145 reputation
16
bio website thelatenightcoder.com
location Cluj-Napoca, Romania
age 21
visits member for 1 year, 11 months
seen Apr 15 at 18:50

Mobile & web game developer working at a local company.


Mar
2
awarded  Popular Question
Jan
8
awarded  Yearling
Jan
8
awarded  Teacher
Mar
6
awarded  Autobiographer
Mar
3
accepted Why is the usage of string keys generally considered to be a bad idea?
Mar
2
comment Why is the usage of string keys generally considered to be a bad idea?
That makes sense, but since the presentation was language-agnostic, the "Of course" part made me think like "yet again, strings are bad for keys".
Mar
2
comment Why is the usage of string keys generally considered to be a bad idea?
"Don’t actually use strings, of course. Use symbols or interned strings instead. I’m just using “strings” as a shorthand for “human readable unique identifier." I am guessing, since intern strings were referenced (pardon the pun), that the issue the author had in mind was related to increased string processing if multiple copies of each one were to be created?
Mar
2
comment Why is the usage of string keys generally considered to be a bad idea?
@CodesInChaos I wish I could remember where I found most of the cases, but for now I can paste the bit which reminded me of the issue. It was from a GDC slideshow by Valve which discussed game dialogues and storing facts about the world in <key=string, value=object> pairs.
Mar
2
asked Why is the usage of string keys generally considered to be a bad idea?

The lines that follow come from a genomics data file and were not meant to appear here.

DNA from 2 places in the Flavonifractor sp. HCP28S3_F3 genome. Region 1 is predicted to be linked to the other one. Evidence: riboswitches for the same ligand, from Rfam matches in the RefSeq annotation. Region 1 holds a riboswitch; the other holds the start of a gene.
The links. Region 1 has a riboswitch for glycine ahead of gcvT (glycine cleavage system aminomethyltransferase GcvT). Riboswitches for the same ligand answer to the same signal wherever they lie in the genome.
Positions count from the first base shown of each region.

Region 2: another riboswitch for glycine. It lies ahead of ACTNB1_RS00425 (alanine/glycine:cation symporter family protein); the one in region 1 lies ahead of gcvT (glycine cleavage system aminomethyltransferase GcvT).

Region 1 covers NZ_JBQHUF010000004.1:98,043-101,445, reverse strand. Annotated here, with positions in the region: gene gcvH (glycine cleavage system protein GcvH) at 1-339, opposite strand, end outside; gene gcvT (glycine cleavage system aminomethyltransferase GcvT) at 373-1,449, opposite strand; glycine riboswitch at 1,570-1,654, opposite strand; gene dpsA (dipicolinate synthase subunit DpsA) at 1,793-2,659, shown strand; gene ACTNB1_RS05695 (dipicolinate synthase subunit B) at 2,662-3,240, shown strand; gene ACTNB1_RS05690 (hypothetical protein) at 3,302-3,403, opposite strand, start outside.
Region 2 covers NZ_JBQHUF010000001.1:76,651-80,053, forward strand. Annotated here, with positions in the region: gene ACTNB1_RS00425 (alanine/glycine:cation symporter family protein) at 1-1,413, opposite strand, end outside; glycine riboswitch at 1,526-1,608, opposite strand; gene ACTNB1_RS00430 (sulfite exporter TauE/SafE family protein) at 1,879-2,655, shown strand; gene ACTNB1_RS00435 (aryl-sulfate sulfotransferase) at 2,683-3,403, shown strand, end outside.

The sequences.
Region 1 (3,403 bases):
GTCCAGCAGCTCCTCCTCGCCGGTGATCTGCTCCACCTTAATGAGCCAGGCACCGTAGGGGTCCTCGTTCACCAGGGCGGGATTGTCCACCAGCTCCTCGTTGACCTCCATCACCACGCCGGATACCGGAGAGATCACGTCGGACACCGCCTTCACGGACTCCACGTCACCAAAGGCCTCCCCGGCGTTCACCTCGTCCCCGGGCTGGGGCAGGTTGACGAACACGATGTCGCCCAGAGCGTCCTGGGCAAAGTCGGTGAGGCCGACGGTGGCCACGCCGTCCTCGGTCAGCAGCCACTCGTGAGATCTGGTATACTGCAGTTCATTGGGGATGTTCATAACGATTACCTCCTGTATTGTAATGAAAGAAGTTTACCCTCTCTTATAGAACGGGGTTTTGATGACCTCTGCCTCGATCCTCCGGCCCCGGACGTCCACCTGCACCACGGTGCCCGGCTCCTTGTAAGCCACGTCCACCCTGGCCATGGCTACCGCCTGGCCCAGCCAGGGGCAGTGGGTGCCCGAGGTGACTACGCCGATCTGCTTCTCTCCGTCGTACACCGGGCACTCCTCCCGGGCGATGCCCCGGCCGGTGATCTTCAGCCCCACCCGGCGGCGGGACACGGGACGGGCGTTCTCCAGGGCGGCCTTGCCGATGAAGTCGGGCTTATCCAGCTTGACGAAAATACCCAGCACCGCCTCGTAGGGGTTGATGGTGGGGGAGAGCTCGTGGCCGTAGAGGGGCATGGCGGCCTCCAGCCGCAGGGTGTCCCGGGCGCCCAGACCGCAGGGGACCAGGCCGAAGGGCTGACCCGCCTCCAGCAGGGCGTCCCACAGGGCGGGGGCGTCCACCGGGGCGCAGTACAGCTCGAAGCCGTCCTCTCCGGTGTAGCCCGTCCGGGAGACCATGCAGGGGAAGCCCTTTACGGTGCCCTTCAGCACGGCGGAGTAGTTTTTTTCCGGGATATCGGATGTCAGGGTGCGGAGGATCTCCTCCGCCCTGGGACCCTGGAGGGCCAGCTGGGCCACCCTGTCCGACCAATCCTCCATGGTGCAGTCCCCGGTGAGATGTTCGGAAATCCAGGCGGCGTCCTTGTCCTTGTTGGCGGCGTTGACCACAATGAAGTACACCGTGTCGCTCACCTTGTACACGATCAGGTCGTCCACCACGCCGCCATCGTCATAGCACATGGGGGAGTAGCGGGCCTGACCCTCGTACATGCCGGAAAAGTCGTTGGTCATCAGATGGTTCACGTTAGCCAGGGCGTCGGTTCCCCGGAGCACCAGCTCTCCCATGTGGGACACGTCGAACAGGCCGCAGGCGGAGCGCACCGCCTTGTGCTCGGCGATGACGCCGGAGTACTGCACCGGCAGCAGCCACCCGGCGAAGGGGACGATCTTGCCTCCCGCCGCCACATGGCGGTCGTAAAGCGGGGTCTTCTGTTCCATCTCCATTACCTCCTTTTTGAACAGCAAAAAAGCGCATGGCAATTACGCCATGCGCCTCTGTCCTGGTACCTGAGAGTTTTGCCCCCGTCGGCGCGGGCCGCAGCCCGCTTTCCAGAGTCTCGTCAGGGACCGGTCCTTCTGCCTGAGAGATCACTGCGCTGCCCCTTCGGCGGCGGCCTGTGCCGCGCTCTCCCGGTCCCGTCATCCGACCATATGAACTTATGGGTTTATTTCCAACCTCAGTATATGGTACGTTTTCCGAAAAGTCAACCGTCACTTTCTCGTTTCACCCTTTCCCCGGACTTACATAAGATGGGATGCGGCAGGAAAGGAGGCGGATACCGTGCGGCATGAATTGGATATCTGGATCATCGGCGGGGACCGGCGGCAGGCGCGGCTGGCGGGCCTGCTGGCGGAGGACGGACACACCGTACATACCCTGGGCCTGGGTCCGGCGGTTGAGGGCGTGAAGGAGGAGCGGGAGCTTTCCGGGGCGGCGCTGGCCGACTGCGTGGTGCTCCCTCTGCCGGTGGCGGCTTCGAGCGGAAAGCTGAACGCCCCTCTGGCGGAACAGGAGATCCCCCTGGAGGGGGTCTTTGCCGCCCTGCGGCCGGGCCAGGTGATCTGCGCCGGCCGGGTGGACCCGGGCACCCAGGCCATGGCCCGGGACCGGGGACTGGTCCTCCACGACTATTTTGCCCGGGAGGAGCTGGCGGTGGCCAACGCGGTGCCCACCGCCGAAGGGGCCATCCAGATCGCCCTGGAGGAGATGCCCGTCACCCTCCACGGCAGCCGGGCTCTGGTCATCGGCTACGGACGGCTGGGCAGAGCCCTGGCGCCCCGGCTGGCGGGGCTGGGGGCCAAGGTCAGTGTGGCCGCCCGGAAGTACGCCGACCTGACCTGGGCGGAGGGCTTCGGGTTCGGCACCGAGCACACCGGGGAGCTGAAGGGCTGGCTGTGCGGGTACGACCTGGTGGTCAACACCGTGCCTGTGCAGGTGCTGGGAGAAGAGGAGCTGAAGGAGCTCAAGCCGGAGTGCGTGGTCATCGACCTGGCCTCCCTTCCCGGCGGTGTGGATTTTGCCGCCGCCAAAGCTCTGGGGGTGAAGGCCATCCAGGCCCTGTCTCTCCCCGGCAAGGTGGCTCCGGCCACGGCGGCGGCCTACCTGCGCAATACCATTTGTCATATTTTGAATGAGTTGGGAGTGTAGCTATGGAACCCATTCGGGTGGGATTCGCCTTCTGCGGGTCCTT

Dec
30
comment Designing entities to be self-manageable
Thanks for the tip with the aggregation; I'll try to find a solution that's good enough, and if I succeed, I think I'll centralize all modifiers somewhere. This would be especially useful when saving game data. Without the aggregation, I'd have to store the updated stats as well as the effects on them. With aggregation, I'd only have to store the modifiers (effects). I went with the 2nd way.
Dec
30
accepted Designing entities to be self-manageable
Dec
29
comment Designing entities to be self-manageable
But then, Character would manage all of its components, thus removing the whole "react to small changes in different parts" idea.
Dec
29
comment Designing entities to be self-manageable
Another thing that the 1st way allows me to do is: remove the whole events between Character and its components logic. Character.EquipItem(...) could have { Equipment.Equip(Item); Stats.ApplyChange(Item.StatsChanges); } in its body, and Character would not have to wait for an event from Equipment to fire.
Dec
29
comment Designing entities to be self-manageable
The event from Equipment would still get fired. Character would still receive it and make the appropriate change.
Dec
29
asked Designing entities to be self-manageable
May
8
awarded  Scholar
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